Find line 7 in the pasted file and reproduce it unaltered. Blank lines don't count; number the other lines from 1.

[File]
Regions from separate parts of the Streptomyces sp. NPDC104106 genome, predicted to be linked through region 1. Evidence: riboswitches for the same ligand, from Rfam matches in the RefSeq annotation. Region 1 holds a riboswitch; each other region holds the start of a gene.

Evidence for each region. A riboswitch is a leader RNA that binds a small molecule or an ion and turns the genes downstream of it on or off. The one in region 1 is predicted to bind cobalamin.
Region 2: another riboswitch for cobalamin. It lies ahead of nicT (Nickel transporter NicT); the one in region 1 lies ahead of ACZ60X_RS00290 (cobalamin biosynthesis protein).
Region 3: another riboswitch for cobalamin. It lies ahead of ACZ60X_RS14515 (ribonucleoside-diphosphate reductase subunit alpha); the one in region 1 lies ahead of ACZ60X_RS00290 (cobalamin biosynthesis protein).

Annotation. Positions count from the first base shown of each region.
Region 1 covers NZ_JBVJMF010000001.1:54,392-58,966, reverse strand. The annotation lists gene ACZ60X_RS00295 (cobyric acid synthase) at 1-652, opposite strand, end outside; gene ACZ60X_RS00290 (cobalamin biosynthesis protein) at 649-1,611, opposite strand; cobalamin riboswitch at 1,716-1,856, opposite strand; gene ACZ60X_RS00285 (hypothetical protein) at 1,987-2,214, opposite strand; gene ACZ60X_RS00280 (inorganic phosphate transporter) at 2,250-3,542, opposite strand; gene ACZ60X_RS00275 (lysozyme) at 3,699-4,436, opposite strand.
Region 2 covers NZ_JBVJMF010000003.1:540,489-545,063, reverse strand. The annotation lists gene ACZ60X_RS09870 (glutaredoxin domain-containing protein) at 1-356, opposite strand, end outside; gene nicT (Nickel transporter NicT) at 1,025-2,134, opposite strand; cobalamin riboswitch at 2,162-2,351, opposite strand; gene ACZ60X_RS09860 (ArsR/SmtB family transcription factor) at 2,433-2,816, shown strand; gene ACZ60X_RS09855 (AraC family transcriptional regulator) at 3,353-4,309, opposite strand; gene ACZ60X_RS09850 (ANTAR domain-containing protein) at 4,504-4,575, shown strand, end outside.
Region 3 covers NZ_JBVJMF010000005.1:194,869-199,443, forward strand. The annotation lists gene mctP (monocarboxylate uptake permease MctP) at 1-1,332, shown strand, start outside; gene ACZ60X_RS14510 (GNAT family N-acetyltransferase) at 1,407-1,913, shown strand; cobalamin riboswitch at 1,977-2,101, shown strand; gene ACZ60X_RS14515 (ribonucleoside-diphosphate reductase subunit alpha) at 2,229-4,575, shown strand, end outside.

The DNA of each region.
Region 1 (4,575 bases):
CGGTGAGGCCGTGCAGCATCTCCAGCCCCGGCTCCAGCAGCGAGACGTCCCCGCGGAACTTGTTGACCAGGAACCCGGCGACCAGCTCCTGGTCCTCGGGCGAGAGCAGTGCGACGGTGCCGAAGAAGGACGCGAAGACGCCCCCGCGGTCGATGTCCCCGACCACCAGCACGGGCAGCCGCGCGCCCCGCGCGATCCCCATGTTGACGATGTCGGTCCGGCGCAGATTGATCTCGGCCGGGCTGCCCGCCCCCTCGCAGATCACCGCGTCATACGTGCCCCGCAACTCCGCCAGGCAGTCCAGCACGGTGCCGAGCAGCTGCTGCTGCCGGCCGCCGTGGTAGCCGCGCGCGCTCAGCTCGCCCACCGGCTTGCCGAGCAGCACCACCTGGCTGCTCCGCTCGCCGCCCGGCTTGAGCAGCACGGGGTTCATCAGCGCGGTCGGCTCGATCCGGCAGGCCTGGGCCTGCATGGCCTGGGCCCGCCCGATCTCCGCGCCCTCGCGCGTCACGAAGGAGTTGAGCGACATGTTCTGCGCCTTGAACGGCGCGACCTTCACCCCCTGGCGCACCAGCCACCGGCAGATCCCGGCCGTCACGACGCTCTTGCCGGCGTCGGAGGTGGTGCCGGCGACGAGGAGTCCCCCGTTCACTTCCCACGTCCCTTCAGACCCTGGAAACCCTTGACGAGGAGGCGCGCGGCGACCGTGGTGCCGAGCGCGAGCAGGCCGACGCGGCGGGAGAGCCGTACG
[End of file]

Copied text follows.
Region 2 covers NZ_JBVJMF010000003.1:540,489-545,063, reverse strand. The annotation lists gene ACZ60X_RS09870 (glutaredoxin domain-containing protein) at 1-356, opposite strand, end outside; gene nicT (Nickel transporter NicT) at 1,025-2,134, opposite strand; cobalamin riboswitch at 2,162-2,351, opposite strand; gene ACZ60X_RS09860 (ArsR/SmtB family transcription factor) at 2,433-2,816, shown strand; gene ACZ60X_RS09855 (AraC family transcriptional regulator) at 3,353-4,309, opposite strand; gene ACZ60X_RS09850 (ANTAR domain-containing protein) at 4,504-4,575, shown strand, end outside.